Gator chasin’ in the deep south
If you have been following my posts you will notice I have more than one written about New Orleans. The reason is obvious, the ‘South’ is one of the most intriguing places in America and full of places which really resonated with me on my travels. So why not throw in another post about the greatness of the deep south. Who wants to go gator chasin’?
I remember it was a hot afternoon in early April when we drove south of New Orleans through the small cajun town of Lafitte. We found the the small run down shack along the banks of the vast bayou which covers much of the area south of New Orleans. The shack was the home base of Airboat Adventures, a tour company who has the right idea and spends more money on tweaking their airboat’s V8 engines than giving the shack and alligator sanctuary a facelift.
Prior to the tour we looked inside the shack where no rednecks could be found but rather something more interesting, alligators up close. Among the many alligator souvenirs we were astonished to find not one but two albino alligators! I would have thought them to be a rare thing so I have no idea how they found two of them. The creatures are completely white with red eyes just like albinos of any other species and are beautiful in their own scary prehistoric kind of way (just like Mike Tyson I guess).
After a few minutes in the shack we are interrupted by a thunderous rumble and a puff of dust wafting inside. The airboats had returned from the previous tour and now it was our turn. We ran outside to climb aboard these impressive boats and were lucky enough to be perched right up the top row next to our driver and directly in front of the large fan. We idled out of the inlet and placed our ear muffs on firmly when we hit the open and our driver planted the accelerator. The engine and fan let out a mighty roar and we were off!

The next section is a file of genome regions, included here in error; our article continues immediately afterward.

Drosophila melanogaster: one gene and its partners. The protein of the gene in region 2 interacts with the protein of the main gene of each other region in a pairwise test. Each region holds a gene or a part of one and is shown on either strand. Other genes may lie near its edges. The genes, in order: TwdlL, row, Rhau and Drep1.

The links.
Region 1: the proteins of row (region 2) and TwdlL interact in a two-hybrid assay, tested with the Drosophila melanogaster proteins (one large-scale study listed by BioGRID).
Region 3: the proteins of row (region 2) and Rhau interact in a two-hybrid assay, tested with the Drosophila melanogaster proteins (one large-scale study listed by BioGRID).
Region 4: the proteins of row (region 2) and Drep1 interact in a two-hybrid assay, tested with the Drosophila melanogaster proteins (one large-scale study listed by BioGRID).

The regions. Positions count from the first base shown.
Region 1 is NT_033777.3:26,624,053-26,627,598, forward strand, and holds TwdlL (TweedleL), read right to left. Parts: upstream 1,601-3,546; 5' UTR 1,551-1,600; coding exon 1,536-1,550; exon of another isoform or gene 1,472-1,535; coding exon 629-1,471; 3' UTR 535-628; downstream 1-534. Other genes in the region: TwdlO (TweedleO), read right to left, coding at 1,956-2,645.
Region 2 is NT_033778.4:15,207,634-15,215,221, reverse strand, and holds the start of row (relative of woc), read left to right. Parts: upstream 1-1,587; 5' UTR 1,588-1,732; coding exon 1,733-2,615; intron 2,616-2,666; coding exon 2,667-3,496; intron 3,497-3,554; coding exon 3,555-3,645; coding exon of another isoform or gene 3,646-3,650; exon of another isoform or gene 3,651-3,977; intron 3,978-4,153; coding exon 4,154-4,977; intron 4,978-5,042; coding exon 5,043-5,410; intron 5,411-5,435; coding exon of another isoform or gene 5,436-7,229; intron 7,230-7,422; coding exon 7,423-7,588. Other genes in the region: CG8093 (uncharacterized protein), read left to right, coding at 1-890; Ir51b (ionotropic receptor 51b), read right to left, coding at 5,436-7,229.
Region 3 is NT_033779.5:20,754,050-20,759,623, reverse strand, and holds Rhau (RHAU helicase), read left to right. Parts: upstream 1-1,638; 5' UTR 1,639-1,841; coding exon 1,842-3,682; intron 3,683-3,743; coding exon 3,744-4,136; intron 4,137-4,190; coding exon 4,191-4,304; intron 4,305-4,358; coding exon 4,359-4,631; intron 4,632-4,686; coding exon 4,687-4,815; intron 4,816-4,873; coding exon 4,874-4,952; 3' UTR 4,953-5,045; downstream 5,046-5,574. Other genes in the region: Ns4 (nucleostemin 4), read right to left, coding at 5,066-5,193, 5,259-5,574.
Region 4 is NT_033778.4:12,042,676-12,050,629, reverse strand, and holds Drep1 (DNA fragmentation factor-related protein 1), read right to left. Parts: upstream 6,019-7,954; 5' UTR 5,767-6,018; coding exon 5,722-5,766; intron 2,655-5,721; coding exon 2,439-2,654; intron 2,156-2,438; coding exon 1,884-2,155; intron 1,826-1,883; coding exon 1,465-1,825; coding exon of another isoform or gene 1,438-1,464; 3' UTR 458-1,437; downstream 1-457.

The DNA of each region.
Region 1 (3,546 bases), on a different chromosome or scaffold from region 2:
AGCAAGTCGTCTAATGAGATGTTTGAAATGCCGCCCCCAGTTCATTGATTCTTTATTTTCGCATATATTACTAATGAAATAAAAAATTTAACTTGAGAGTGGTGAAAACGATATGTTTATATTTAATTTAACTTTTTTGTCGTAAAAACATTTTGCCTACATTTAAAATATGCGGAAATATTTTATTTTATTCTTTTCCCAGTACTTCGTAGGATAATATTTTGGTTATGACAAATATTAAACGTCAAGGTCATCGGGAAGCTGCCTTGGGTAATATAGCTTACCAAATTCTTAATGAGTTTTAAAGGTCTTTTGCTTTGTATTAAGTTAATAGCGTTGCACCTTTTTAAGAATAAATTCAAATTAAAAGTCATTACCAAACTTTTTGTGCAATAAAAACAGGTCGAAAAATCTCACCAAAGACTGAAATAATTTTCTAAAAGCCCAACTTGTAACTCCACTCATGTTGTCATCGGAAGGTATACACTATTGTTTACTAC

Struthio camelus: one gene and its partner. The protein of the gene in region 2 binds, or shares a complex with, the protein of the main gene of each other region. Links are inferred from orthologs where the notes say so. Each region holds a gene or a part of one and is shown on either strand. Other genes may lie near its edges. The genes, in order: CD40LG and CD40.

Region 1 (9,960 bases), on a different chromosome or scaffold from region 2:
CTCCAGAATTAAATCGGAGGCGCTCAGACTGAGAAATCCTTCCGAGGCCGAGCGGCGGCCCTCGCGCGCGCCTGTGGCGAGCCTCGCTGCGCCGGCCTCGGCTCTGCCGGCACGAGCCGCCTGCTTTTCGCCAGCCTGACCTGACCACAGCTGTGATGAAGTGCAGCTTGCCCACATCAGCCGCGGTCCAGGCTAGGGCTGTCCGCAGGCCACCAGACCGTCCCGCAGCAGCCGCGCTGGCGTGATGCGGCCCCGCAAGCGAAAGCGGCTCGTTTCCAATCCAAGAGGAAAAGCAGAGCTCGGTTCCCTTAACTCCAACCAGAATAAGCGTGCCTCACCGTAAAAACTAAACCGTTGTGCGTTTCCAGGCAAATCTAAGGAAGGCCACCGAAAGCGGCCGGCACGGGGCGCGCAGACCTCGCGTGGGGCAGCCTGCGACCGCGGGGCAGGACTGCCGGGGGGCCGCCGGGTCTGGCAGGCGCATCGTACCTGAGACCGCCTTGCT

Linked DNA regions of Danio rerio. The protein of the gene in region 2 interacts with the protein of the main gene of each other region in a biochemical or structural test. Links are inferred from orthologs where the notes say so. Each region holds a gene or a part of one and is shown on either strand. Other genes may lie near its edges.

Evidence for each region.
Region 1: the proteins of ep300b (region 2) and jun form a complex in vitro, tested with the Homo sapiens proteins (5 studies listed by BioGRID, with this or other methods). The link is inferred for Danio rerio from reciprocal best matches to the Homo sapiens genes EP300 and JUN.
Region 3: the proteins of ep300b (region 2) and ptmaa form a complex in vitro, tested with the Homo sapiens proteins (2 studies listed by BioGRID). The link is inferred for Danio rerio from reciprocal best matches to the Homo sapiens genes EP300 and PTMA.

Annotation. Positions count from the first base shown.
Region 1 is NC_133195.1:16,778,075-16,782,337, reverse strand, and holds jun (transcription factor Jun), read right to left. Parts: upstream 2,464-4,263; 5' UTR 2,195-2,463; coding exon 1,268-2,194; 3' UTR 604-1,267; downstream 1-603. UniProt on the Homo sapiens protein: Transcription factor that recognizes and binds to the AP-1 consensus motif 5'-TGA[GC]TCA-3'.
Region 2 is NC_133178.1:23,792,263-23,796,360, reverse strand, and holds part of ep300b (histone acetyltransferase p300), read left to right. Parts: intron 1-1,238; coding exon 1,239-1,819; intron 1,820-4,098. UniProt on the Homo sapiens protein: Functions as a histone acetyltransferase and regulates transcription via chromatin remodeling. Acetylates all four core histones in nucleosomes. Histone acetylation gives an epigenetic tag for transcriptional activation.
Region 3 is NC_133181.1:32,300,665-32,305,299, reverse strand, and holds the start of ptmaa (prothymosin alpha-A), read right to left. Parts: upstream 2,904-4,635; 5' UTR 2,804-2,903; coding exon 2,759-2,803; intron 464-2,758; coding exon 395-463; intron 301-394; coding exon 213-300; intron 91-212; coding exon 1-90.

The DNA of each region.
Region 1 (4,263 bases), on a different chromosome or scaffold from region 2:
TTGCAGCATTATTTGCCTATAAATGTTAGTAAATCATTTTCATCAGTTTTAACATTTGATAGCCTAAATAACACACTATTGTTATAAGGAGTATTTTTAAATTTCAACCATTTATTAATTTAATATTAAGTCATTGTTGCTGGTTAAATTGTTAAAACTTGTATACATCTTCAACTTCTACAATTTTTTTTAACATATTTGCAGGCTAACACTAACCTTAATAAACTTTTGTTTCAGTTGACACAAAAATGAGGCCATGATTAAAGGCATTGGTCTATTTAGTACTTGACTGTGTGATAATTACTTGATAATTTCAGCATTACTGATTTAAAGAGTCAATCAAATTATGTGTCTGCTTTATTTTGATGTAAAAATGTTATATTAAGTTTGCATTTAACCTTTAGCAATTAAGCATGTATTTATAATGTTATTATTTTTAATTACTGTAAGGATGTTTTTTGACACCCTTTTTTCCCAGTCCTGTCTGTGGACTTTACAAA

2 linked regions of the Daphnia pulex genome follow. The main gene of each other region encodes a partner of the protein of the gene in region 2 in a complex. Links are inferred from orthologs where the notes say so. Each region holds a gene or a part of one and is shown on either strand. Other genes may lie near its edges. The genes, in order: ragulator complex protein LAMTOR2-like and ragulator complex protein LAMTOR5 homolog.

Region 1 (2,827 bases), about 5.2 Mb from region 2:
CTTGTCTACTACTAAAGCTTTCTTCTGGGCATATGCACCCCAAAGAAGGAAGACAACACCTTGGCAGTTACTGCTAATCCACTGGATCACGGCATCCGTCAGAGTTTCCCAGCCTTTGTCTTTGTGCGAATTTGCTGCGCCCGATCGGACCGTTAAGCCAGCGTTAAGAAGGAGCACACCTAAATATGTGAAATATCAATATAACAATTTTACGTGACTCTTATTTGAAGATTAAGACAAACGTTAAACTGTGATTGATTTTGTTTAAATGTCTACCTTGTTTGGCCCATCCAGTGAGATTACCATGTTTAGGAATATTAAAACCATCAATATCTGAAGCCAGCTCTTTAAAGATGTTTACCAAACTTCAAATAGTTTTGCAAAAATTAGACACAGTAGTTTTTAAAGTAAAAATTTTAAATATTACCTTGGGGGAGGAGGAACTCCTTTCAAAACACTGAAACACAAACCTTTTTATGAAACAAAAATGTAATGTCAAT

Ten minutes later the engine revs down again as we entered a small cove in search of alligators. Like something out of a movie, we saw a 1.5m gator sunbathing on an old ship wreck and continued on turning off the engine. Silently floating in the cove, one by one the nostrils and eyes of many gators were revealed along with the buzz of insects in the marshes and cypress trees. Our guide threw out marshmallows which happens to be the other other white meat gators enjoy. They gobbled down the tasty treats and we moved on in search of a larger gator and some of the other inhabitants of the swamp.
On our way we found a few bird species including an osprey and rip it up in a large open area. Our guide opened his lunchbox to reveal a stowaway, a baby gator which we got to hold. They surprisingly has very soft skin and are a pretty calm creature.
Heading back to the old shack we pulled into one more cove, home to One Eyed Willy. It seems gators are very territorial and only one large one can inhabit a certain area. Willy may have lost his eye in a
turf swamp war in days gone by. Our guide found one eyed Willy and lured him toward the boat with more marshmallows but he quickly lost interest. It was time for a real treat and our guide pulled out a chicken leg and slapped it against the water until Willy turned and approached. Sadly for old Willy he lacks depth perception and took a few attempts before rising half way out the water to spectacularly grab the chicken from our guide’s hand. Our guide crossed his heart, thankful he still had his hand and we returned to the shack to end the tour.
Tours can be booked online or from New Orleans through many airboat tour companies and run for about 1 hr 45 mins. and 2 hrs. throughout the day.